That place was not, however, a fixed spot. Dan was always on the move, and that meant I was too. He could not be left unattended, would not simply sit and play quietly.

‘Dan, come back!’ I would call in the park, abandoning buggy and bag to chase after him as he zoomed off beyond the big slide.

‘Where were you going?’ I’d ask, gripping his hand, marching back to the buggy with him skipping along beside me.

‘I just wanted to see what was there,’ he’d say, with a bright-eyed smile. Not deliberate mischief or disobedience, just immense curiosity and absolute faith in his ability to deal with the world on his own terms, despite not yet being of school age. This mix of inquisitiveness and eccentricity was Dan.

‘I like being rare,’ he said, when I queried him about his sometimes-offbeat behaviours. These sideways takes cropped up regularly. He’d pick up a phrase from a TV programme and play with it.

‘Sniff dat’, he’d say, shoving items—crayons, apples, worms—under my nose. Thank you, Trap Door. Or, he’d misuse a phrase; he’d eat all his tea, or put his own socks on, or use the potty effectively and announce, ‘And the dentist will be really proud of me.’ Or, watching leaves fall from trees, a squirrel bound over a wall, water going down the plughole, he would sigh and say, ‘I’m really gonna miss those leaves/that squirrel/my bath’. Dan-isms everywhere, brightening my days like sunbursts.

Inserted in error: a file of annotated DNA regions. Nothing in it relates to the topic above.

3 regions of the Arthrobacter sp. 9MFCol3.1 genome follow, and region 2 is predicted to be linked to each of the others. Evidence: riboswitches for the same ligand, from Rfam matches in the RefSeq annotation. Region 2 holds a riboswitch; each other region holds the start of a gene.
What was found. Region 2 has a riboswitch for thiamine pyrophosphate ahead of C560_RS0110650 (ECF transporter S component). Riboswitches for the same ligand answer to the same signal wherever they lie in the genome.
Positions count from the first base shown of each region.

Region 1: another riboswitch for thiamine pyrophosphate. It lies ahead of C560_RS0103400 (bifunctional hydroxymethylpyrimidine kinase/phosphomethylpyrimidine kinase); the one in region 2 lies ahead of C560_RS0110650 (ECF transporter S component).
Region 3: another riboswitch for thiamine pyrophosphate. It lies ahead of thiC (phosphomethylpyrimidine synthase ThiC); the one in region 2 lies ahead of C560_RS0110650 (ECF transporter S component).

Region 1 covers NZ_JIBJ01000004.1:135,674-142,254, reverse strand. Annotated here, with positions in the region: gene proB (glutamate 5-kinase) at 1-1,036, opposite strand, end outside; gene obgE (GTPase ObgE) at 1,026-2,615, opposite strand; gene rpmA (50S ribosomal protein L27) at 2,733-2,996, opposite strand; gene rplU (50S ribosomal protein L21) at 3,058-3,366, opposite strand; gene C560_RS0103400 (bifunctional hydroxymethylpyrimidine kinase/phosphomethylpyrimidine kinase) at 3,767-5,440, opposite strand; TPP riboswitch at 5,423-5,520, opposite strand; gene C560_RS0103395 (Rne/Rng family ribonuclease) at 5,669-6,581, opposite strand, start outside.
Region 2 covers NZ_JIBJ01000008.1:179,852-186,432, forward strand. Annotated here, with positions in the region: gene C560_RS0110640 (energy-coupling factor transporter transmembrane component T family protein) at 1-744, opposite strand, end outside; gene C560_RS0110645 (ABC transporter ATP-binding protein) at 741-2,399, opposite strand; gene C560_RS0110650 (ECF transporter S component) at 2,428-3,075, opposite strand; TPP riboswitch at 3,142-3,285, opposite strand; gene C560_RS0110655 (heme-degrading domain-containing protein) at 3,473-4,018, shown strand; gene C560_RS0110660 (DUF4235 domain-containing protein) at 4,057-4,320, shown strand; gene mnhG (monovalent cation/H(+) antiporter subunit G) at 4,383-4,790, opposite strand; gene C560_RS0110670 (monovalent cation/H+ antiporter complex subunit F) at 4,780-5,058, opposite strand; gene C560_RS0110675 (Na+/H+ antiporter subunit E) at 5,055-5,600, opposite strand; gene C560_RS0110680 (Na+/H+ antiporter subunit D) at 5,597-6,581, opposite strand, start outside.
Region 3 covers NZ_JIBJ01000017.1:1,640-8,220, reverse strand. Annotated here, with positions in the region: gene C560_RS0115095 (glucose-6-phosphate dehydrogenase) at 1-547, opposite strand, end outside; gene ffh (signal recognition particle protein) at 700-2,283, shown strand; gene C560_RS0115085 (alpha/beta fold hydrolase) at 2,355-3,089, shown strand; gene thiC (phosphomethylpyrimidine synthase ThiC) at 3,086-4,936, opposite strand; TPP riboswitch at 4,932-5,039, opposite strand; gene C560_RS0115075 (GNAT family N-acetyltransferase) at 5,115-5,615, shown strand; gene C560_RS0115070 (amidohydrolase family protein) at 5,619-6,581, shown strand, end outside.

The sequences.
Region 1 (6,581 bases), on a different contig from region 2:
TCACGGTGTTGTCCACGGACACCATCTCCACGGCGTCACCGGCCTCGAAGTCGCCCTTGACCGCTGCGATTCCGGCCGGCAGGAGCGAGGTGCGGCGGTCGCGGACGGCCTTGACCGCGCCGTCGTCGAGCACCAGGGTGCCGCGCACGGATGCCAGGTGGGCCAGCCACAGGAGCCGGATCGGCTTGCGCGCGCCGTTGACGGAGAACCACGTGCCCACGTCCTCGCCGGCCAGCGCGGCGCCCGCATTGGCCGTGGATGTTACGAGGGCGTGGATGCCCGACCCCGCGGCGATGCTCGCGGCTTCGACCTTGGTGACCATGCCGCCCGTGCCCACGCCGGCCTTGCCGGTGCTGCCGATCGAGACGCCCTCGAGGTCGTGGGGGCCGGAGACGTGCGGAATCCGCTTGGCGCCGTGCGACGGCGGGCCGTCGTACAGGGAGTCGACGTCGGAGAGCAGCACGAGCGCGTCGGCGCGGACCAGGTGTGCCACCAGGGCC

We visited a local farm show. It had the usual attractions: bouncy castle, miniature train, and falconry displays. Dan dashed through the crowds with me crashing behind, apologising to those I batted out of the way, trying to keep up with him. Then he halted, captivated by a vicar waving an oversized plush turtle puppet as he entertained a dozen or so meekly seated children. Dan was transfixed as the vicar told a biblical tale.

‘…and that’s how Jesus fed so many people!’ The vicar finished, making the turtle’s mouth open in amazement. The children clapped, and Dan ran to him and reached up to deliver an enormous hug.

‘What was that for?’ I asked, as he bounced back to me.

‘Because he really loves Jesus, and Jesus isn’t here to give him a hug, so I did.’

He extended the same love to the spider plant I brought home one day.

‘Oh!’ exclaimed Dan. ‘I shall call him Peter.’